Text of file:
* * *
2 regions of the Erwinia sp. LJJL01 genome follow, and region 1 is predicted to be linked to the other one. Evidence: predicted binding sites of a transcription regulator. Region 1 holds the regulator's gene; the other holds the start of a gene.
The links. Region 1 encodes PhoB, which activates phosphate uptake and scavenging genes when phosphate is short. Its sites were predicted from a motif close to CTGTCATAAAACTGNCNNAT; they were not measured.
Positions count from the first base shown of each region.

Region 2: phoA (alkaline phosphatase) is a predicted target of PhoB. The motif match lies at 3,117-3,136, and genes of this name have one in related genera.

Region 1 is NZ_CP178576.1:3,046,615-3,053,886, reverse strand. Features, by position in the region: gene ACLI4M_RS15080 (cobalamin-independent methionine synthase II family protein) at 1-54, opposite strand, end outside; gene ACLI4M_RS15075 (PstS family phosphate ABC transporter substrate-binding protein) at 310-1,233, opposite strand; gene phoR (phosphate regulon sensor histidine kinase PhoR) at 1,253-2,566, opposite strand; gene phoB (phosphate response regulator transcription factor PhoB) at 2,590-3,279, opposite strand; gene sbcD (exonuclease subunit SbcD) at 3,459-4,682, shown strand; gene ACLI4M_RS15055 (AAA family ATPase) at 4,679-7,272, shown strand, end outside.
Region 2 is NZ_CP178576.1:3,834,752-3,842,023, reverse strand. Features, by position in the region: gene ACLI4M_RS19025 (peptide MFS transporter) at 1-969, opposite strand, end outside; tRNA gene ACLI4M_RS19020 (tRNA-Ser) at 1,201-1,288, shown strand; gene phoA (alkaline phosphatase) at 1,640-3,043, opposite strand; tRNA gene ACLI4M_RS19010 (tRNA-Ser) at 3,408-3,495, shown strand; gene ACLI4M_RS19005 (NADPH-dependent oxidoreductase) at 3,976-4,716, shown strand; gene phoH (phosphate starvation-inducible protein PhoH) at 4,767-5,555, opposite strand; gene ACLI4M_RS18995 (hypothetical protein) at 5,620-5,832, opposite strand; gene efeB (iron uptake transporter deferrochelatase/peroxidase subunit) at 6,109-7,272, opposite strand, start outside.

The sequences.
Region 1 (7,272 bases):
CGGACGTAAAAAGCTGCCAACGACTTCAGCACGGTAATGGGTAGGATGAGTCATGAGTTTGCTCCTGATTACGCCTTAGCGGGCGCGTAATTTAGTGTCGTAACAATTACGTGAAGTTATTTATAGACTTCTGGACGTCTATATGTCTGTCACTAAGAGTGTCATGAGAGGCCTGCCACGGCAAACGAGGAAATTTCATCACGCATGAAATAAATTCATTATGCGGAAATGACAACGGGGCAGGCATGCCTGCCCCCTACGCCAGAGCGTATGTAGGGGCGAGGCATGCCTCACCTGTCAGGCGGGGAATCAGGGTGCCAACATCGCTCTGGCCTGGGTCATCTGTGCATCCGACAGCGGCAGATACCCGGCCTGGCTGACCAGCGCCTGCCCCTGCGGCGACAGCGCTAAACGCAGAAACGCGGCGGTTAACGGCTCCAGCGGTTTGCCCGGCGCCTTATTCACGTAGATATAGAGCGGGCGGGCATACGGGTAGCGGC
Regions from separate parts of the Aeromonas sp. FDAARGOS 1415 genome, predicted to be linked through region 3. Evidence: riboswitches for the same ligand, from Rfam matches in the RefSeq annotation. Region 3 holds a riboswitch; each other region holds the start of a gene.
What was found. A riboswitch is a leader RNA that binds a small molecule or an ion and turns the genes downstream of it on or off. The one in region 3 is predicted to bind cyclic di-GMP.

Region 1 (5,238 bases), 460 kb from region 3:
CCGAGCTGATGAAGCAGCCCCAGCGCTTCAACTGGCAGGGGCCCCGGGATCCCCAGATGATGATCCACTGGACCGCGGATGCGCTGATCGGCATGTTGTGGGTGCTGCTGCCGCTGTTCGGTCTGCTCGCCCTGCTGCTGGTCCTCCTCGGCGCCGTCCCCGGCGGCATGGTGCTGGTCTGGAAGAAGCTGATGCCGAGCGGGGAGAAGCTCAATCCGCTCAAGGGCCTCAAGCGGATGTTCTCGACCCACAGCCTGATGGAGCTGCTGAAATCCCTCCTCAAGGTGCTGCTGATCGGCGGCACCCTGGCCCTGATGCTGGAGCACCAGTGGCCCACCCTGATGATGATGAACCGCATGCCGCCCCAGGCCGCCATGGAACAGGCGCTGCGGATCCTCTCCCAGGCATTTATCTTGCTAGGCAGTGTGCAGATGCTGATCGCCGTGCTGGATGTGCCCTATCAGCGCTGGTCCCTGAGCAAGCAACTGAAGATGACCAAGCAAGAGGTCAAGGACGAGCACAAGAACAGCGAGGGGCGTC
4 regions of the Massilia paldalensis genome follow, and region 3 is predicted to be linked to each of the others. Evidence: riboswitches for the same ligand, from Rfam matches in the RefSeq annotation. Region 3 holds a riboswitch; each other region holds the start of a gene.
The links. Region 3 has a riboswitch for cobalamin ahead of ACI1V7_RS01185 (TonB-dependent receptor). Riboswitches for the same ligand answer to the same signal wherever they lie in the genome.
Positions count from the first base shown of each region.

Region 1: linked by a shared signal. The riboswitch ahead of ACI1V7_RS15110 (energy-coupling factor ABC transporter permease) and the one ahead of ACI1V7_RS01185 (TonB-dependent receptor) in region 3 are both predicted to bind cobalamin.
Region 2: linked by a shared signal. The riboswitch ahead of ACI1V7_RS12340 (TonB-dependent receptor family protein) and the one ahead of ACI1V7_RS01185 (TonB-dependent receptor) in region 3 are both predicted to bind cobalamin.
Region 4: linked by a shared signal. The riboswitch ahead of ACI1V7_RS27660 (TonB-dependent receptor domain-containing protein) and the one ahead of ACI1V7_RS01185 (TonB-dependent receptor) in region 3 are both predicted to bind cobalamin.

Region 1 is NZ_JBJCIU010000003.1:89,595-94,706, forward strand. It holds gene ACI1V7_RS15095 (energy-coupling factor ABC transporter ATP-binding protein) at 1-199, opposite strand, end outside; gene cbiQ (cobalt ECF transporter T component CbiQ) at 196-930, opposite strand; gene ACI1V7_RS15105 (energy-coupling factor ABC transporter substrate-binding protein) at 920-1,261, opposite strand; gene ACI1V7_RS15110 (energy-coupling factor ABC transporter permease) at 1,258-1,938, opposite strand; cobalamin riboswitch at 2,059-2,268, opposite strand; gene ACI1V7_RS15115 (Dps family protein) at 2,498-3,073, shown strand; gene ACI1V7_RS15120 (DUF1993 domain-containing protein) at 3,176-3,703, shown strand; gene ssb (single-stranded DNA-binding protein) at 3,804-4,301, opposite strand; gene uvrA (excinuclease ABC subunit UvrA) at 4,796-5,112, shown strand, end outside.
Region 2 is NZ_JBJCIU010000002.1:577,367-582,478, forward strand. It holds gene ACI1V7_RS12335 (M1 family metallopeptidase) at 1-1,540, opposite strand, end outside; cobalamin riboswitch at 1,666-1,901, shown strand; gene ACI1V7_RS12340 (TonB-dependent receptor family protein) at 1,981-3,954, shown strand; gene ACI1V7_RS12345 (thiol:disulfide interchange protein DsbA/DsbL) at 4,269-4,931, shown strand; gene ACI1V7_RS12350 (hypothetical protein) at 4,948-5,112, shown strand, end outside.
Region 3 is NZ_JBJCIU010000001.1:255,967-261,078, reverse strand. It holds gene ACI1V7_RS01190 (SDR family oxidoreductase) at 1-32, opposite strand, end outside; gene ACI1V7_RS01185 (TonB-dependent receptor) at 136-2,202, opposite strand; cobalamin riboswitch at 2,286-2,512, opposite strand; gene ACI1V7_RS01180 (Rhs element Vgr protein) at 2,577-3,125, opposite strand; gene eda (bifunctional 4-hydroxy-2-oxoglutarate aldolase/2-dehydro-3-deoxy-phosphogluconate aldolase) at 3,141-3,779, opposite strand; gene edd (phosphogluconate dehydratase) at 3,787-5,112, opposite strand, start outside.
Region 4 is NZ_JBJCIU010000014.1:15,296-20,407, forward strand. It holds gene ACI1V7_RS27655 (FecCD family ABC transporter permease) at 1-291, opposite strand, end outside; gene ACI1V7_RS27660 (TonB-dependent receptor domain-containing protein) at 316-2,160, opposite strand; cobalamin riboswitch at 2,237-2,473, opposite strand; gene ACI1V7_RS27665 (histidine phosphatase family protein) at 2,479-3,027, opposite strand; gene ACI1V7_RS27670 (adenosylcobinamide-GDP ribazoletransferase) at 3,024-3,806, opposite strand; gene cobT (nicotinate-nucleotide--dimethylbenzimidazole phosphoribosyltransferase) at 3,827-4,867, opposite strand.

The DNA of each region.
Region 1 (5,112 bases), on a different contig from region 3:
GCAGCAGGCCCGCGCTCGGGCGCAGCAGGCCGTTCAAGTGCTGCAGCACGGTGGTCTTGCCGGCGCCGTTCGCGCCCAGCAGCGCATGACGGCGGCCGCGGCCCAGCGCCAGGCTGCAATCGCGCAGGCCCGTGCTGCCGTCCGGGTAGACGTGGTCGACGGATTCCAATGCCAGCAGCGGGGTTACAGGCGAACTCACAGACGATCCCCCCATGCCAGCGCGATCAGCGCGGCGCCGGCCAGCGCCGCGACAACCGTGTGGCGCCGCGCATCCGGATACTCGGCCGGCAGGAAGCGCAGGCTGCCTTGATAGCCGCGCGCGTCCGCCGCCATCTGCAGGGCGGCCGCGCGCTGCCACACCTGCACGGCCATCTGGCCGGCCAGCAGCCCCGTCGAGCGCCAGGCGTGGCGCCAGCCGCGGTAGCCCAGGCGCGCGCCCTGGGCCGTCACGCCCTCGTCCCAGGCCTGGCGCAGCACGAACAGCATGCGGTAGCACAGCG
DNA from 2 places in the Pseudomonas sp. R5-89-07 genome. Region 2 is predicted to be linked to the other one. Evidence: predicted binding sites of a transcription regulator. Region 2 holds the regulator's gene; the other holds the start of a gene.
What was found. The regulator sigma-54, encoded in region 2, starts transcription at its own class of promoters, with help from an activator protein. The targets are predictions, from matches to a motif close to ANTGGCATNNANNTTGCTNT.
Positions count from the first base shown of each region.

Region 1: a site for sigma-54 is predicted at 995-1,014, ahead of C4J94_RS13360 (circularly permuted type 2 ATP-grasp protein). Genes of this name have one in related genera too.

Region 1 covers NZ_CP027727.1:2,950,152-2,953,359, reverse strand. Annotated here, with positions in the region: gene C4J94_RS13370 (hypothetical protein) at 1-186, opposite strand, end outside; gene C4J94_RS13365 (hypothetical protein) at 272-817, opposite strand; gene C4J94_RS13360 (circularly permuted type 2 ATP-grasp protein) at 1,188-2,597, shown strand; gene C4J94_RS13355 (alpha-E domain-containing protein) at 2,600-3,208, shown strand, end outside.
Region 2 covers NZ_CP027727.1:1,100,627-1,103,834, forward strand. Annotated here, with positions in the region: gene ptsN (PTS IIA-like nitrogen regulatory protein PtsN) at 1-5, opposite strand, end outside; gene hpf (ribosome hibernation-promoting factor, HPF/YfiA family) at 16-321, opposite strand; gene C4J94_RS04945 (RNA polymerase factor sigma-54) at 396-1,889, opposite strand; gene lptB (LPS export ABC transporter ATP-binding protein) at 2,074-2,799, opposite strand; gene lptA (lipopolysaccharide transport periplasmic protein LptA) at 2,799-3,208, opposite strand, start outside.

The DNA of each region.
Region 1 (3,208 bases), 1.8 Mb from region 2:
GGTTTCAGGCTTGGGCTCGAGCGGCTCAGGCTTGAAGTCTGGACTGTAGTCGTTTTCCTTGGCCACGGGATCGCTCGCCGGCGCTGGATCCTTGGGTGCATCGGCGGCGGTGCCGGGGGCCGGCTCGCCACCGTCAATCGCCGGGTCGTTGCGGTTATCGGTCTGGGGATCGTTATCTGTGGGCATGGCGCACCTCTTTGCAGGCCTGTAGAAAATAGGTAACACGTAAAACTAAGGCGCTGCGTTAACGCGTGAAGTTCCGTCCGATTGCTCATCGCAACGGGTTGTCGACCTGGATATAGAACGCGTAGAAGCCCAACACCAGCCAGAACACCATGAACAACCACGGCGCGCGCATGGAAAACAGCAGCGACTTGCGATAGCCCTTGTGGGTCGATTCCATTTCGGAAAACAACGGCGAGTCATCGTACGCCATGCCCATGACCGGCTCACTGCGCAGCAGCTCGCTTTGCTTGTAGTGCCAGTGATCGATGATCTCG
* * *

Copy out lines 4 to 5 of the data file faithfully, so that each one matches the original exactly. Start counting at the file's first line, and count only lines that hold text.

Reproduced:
Region 2: phoA (alkaline phosphatase) is a predicted target of PhoB. The motif match lies at 3,117-3,136, and genes of this name have one in related genera.

Region 1 is NZ_CP178576.1:3,046,615-3,053,886, reverse strand. Features, by position in the region: gene ACLI4M_RS15080 (cobalamin-independent methionine synthase II family protein) at 1-54, opposite strand, end outside; gene ACLI4M_RS15075 (PstS family phosphate ABC transporter substrate-binding protein) at 310-1,233, opposite strand; gene phoR (phosphate regulon sensor histidine kinase PhoR) at 1,253-2,566, opposite strand; gene phoB (phosphate response regulator transcription factor PhoB) at 2,590-3,279, opposite strand; gene sbcD (exonuclease subunit SbcD) at 3,459-4,682, shown strand; gene ACLI4M_RS15055 (AAA family ATPase) at 4,679-7,272, shown strand, end outside.